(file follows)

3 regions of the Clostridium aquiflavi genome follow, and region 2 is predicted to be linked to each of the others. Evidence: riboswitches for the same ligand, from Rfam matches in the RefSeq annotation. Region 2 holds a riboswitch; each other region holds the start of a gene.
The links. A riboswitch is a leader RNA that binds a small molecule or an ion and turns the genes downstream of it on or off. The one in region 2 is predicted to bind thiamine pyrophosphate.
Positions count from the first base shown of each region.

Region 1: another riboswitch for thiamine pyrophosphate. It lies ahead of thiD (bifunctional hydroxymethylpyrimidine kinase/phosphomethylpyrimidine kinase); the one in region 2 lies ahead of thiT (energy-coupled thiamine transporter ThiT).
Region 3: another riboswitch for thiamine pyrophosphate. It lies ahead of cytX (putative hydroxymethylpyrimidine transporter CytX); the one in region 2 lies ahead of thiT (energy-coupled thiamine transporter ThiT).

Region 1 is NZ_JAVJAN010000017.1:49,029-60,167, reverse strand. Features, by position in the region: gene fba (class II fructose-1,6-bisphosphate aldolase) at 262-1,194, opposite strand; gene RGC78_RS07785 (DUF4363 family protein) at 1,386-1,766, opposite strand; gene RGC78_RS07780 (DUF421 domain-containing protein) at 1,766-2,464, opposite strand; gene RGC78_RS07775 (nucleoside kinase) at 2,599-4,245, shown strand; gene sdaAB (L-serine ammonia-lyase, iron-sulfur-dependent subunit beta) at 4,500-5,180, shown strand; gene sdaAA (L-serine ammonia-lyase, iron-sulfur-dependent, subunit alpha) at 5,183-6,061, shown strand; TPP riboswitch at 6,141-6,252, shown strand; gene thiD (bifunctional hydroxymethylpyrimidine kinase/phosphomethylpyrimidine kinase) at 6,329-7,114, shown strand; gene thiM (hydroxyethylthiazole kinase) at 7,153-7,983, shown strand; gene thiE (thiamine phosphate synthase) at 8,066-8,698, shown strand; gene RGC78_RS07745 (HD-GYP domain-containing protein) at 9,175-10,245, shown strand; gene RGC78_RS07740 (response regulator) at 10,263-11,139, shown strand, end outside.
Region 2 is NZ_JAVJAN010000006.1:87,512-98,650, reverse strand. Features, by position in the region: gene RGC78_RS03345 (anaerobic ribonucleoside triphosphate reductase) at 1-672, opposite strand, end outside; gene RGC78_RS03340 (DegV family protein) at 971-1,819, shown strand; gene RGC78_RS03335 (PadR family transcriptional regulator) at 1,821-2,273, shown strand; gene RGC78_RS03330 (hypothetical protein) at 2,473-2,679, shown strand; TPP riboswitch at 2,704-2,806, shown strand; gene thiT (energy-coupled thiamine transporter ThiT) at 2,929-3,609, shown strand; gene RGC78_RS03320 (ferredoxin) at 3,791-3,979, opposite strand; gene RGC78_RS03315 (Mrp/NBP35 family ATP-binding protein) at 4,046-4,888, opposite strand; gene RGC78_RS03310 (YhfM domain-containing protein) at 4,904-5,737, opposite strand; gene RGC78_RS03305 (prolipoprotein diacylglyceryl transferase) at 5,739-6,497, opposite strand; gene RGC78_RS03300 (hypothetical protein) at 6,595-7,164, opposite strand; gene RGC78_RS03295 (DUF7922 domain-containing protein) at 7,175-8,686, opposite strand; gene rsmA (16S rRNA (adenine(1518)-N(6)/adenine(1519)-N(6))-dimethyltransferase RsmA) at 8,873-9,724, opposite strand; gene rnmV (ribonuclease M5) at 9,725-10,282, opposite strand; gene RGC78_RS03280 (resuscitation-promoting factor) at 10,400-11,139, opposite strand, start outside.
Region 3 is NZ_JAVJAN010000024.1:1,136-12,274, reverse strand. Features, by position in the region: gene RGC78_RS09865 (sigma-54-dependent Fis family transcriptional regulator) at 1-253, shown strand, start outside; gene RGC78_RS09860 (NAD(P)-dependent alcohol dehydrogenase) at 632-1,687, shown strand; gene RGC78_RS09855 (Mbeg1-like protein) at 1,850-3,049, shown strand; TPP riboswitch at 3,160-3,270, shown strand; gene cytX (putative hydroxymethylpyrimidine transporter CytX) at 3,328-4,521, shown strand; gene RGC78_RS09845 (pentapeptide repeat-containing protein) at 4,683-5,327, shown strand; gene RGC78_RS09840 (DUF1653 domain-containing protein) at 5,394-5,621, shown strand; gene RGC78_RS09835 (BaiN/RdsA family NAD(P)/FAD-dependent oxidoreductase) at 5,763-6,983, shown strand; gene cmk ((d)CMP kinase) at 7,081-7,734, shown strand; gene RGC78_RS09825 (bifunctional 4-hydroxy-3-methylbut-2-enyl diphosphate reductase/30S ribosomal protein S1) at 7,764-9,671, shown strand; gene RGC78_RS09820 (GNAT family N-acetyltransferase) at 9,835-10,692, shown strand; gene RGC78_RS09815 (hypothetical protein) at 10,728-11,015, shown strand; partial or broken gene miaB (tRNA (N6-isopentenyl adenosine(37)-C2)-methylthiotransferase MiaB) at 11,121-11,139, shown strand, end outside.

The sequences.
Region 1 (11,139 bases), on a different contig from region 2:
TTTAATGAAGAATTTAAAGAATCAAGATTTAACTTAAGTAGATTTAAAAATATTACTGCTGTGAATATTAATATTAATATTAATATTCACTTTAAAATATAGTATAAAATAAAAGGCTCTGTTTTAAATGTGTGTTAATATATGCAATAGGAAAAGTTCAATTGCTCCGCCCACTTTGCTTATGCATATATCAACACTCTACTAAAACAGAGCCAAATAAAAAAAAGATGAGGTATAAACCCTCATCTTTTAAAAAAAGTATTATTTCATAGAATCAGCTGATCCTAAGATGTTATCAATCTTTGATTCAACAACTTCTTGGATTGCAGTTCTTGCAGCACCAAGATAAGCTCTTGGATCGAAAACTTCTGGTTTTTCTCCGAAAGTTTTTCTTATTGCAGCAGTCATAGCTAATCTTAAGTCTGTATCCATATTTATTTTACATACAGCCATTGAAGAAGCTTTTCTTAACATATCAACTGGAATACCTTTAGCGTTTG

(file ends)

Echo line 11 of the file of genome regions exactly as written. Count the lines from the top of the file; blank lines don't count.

TTTAATGAAGAATTTAAAGAATCAAGATTTAACTTAAGTAGATTTAAAAATATTACTGCTGTGAATATTAATATTAATATTAATATTCACTTTAAAATATAGTATAAAATAAAAGGCTCTGTTTTAAATGTGTGTTAATATATGCAATAGGAAAAGTTCAATTGCTCCGCCCACTTTGCTTATGCATATATCAACACTCTACTAAAACAGAGCCAAATAAAAAAAAGATGAGGTATAAACCCTCATCTTTTAAAAAAAGTATTATTTCATAGAATCAGCTGATCCTAAGATGTTATCAATCTTTGATTCAACAACTTCTTGGATTGCAGTTCTTGCAGCACCAAGATAAGCTCTTGGATCGAAAACTTCTGGTTTTTCTCCGAAAGTTTTTCTTATTGCAGCAGTCATAGCTAATCTTAAGTCTGTATCCATATTTATTTTACATACAGCCATTGAAGAAGCTTTTCTTAACATATCAACTGGAATACCTTTAGCGTTTG